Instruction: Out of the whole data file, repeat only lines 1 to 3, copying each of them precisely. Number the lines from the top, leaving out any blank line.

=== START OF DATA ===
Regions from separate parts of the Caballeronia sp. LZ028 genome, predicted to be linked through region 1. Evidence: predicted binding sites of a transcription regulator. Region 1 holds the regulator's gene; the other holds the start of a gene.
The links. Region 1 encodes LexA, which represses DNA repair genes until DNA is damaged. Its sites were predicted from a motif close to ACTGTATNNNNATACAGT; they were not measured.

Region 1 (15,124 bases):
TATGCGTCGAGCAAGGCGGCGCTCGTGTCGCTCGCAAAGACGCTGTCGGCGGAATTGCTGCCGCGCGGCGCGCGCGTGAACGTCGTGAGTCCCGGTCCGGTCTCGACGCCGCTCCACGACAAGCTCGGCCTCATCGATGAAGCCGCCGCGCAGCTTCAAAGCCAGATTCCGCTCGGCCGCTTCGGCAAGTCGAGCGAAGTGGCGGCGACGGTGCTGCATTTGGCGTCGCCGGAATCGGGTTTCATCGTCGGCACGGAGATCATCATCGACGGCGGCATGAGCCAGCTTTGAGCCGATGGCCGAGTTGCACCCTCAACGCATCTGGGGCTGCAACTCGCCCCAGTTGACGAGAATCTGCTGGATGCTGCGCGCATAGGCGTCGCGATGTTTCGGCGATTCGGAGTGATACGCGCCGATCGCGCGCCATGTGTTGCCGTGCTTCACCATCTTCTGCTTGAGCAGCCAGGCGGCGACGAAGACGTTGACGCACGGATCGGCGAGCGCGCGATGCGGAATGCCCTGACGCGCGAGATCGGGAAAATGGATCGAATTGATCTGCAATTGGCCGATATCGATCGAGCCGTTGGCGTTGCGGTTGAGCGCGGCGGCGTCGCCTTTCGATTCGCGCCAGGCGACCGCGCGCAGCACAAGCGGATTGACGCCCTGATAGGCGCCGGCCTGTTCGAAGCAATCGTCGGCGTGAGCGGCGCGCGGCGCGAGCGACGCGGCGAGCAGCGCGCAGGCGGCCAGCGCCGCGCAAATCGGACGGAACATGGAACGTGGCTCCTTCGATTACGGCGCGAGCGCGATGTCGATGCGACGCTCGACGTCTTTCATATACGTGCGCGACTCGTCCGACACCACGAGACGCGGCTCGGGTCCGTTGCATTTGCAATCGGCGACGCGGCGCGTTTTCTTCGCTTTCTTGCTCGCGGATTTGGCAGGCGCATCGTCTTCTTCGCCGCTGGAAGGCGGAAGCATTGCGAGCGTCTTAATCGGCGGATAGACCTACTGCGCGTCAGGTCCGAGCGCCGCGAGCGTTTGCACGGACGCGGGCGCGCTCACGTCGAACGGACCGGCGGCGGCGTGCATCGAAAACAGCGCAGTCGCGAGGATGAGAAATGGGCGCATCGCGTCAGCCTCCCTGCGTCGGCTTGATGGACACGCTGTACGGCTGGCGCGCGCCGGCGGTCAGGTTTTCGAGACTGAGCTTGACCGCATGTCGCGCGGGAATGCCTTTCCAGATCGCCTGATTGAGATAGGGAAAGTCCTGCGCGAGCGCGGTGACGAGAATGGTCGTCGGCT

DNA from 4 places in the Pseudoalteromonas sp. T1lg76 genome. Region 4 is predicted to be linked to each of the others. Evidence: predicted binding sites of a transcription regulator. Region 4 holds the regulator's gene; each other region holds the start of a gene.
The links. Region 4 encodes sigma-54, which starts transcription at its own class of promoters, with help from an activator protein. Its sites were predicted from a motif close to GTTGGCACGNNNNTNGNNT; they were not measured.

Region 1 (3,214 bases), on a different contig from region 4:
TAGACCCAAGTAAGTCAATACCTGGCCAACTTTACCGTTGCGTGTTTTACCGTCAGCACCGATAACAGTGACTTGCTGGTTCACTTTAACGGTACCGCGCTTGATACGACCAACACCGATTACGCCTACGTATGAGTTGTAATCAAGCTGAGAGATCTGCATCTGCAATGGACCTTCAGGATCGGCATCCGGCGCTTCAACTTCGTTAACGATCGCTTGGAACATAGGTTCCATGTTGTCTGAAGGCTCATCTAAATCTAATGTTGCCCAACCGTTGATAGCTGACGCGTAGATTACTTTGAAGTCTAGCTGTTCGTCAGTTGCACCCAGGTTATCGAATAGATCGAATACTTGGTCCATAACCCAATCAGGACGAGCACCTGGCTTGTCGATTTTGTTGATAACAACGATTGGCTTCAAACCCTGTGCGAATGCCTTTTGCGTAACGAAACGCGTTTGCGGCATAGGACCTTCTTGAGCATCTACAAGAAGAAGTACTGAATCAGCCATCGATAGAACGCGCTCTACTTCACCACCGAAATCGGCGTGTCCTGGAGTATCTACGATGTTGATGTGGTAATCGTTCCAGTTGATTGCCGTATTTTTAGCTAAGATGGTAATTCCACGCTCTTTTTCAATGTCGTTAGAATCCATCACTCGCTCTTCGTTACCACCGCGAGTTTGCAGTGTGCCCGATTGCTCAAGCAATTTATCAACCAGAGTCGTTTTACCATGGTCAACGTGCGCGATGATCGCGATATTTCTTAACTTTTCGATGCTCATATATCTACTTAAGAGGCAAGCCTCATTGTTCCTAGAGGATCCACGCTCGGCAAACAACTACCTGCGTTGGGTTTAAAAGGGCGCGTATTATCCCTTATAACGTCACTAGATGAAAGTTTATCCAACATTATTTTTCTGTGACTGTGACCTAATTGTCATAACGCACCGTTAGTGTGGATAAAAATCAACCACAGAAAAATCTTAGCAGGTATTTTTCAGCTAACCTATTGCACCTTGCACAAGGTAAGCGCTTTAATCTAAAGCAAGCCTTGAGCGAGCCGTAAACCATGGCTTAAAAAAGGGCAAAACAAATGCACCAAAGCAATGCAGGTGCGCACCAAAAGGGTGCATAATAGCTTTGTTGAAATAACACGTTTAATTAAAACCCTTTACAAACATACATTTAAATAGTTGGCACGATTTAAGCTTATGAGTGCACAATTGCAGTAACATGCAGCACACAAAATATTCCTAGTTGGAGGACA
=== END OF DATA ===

Regions from separate parts of the Caballeronia sp. LZ028 genome, predicted to be linked through region 1. Evidence: predicted binding sites of a transcription regulator. Region 1 holds the regulator's gene; the other holds the start of a gene.
The links. Region 1 encodes LexA, which represses DNA repair genes until DNA is damaged. Its sites were predicted from a motif close to ACTGTATNNNNATACAGT; they were not measured.

Region 1 (15,124 bases):